recommencing religious services within two or three days, and

construction of a new church on the same site is expected to

begin soon.


This desecration follows soon after the Orthodox Autocephalous

Church of Albania (OACA) celebrated the sixth year anniversary

of its\ restoration. We quote below extracts from reports from

the past year which serve to give an overview of the OACA's work

since 1992. The reports are from FR LUKE VERONIS, an Orthodox

priest from the United States serving in Albania.

Orthodox throughout Albania came to the Annunciation Cathedral

in Tirana on 2 August to celebrate the sixth anniversary of the

official restoration of the Orthodox Autocephalous Church of


officially enthroned in the Cathedral of Tirana as Archbishop of

Tirana, Durres and All Albania.

On 2 August another historical event occurred - the first Divine

Liturgy concelebrated by all the members of the Holy Synod of

Albania. Concelebrating together with His Beatitude Archbishop



years of negotiations among representatives of the Ecumenical

Patriarchate, the Church of Albania and the Albanian authorities

was the Holy Synod formed on 18 July 1998.)

The sixth anniversary presented an opportunity to consider again

the progress of the Church in the different areas of worship,

catechism, education, publishing, construction and social

outreach. Despite various crises which engulfed the country, and

the chaos and struggles which ensued, the church grew.

The archbishop continued to ordain graduates from the

Resurrection of Christ Theological School, raising the number of

new priests and deacons to more than 100. As part of their

training this summer, seminarian students visited 11 villages for

one month daily offering catechism lessons, teaching songs and

playing games with more than 450 children and young people. The

goal was to offer an Orthodox witness in villages lacking a

strong catechism programme and to prepare people for baptism. In

August several of the groups planned to return to offer follow-up

lessons and brotherly encouragement to the more than 190 children

and young people who were baptised at the end of the initial


Construction projects proceeded at an noteworthy rate these past

six years:

- The two million dollar theological school complex at St Vlash -

construction or restoration of the ancient monasteries of St

Vlash, Ardenica, St Kosma, and Svernec

- 70 new churches from their foundations

- 65 reconstructed or restored churches

- more than 100 refurbished churches

- 15 new chapels

- new metropolitan centres in Tirana, Gjirokaster, Korca, and


- kindergartens in Tirana, Durres, Kavaja, Korca, Lushnje

- three medical clinics, with the new Annunciation Diagnostic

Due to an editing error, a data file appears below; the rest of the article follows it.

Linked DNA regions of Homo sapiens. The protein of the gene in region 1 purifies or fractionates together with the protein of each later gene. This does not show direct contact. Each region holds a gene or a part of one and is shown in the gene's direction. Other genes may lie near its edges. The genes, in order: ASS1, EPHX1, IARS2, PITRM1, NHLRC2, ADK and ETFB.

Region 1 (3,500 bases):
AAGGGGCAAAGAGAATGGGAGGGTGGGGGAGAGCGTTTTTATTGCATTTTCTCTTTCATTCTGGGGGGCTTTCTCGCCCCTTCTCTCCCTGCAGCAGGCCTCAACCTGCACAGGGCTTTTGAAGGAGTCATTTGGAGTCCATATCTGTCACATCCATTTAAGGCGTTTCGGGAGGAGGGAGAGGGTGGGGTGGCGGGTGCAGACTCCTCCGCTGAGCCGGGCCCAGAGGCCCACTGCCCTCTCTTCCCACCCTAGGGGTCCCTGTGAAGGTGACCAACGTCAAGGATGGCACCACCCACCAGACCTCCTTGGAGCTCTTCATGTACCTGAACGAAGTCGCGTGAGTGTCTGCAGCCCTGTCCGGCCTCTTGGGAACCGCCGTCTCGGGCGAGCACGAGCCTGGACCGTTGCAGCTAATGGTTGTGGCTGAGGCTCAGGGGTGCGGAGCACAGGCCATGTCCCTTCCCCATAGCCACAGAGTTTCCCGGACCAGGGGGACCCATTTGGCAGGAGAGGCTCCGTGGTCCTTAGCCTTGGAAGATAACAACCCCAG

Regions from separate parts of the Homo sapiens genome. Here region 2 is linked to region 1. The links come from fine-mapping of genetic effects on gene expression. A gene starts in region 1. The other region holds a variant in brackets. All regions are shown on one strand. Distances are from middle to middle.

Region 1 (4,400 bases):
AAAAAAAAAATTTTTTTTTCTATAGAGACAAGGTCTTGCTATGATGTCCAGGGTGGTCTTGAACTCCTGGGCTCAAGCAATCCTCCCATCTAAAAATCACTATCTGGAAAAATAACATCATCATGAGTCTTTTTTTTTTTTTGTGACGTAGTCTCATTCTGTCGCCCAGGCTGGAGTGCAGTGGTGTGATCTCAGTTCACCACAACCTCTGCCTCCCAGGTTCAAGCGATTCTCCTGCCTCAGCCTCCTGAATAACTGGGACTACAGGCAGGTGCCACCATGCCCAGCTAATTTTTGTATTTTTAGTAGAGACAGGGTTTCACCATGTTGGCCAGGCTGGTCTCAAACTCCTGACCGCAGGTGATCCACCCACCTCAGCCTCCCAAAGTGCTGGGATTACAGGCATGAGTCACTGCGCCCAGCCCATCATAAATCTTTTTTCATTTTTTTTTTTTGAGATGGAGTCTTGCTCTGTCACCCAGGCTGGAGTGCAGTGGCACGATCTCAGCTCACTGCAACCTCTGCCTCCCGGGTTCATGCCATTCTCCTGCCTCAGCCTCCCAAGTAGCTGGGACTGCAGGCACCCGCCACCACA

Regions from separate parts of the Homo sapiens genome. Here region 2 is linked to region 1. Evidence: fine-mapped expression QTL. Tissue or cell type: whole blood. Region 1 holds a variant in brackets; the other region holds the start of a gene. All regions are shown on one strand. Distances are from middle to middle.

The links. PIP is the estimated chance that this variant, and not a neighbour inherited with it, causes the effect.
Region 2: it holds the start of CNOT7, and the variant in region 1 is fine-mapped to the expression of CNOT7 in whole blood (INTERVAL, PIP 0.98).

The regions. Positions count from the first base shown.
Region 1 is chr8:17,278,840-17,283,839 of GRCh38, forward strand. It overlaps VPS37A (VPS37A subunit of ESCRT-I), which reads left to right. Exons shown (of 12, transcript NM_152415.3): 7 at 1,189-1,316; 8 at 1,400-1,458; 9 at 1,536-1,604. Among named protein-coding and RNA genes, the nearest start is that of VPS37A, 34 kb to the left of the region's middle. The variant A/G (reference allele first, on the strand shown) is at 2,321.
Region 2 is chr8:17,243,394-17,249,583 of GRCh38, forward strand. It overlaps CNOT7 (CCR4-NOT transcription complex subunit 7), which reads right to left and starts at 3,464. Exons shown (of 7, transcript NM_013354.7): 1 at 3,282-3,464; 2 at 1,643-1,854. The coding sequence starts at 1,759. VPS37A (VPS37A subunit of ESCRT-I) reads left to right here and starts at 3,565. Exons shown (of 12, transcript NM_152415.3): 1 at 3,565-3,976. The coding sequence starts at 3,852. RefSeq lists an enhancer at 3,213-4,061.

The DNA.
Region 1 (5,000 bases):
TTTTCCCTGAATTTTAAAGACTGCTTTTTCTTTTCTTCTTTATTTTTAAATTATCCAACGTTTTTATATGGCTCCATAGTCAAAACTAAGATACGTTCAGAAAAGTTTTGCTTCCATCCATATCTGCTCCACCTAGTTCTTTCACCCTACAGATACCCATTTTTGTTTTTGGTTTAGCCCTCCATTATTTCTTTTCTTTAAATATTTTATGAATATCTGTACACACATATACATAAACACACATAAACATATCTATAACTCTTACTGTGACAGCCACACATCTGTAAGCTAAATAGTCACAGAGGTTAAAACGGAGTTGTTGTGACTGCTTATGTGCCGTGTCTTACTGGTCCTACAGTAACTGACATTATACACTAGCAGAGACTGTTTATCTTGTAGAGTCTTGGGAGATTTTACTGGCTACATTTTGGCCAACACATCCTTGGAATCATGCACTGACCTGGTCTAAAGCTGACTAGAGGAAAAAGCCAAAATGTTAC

Medical Centre in Tirana to be opened later this year

- a Church workshop in Tirana, housing a new candle factory, wood

factory, printing house, icon and restoration studio

- and many other projects

This September the Holy Cross Ecclesiastical College (for high

school boys) will open in Gjirokaster.

This past year also saw the opening of the Church Radio station

'Ngjallja' (Resurrection).The news and religious programme from

14.30 - 17.30 daily includes general local, national and

international news, as well as particular church related events,

Bible readings, readings from the Lives of the Saints, sayings

of the Church Fathers, reading of the Bible for children, dramas

and fairy tales for children, a weekly sermon on the Sunday

gospel and interviews with different personalities and workers

of the Church. Future plans include broadcasting a programme

twelve hours a day throughout Albania.

Youth movements in numerous cities and villages continued to

grow. A student conference held in Durres on 15-17 May attracted

113 university students. Conducted by the Orthodox Student

Organisation 'Sons of Light', the theme of the conference was

'Our Relationships with God, the World, our Families, and our

future Spouses'. The main presenters were theologians and

speakers from Albania, Greece, Kenya and the United States. Most

of the participating students are active members of the Orthodox

fellowship in their university. Weekly fellowship activities

include a Tuesday night spiritual discussion and an early morning

Divine Liturgy on Thursdays.

The first national youth music festival was a success, as well

as a summer camping programme with more than 350 participants.

Each camp included a programme of daily worship services, Bible

study, spiritual discussion, sporting competition and Christian

fellowship. Two of the camps included an outreach programme to

an old age home and an orphanage.

Church kindergartens continued to expand, and new plans are being

contemplated for a Church orphanage.

In general, many are coming forward for catechism and baptism,

including people from non-Orthodox backgrounds or families.

In the area of social welfare, the Church continued to reach out

to needy people through its Diaconia Agape ministry. Over the

past years, thousands of tons of emergency aid, food, clothing

and medical supplies have been delivered through the Church to

thousands of people irrespective of their religious persuasion.

A mobile dental clinic began functioning, travelling to various

villages and offering free dental care. Countless individuals and

organisations, known and unknown, outside Albania have offered

generous donations, for which the Church is grateful.

Church medical clinics in Tirana, Korca, and Kavaja are

functioning, with plans for others to open soon in Lushnje and

Gjirokaster. Rural developmental programmes involving

agriculture, water supply, and guidance in health and domestic

management have been implemented.

Groups of Orthodox women in various parishes are developing their

own particular activities in the field of human welfare. The

Orthodox women of Korca visit families in desperate need weekly,

serve 100 needy people lunch every Monday and Thursday at the

Orthodox Cathedral and continue to participate in all night

prayer vigils as the core of them did in secret under communism.

Step by step, by catechism, through youth movements and women

groups, in icon studios, dental clinics and seminaries and in the

churches themselves, the Orthodox Church is being rebuilt, church

by church, believer by believer. (END)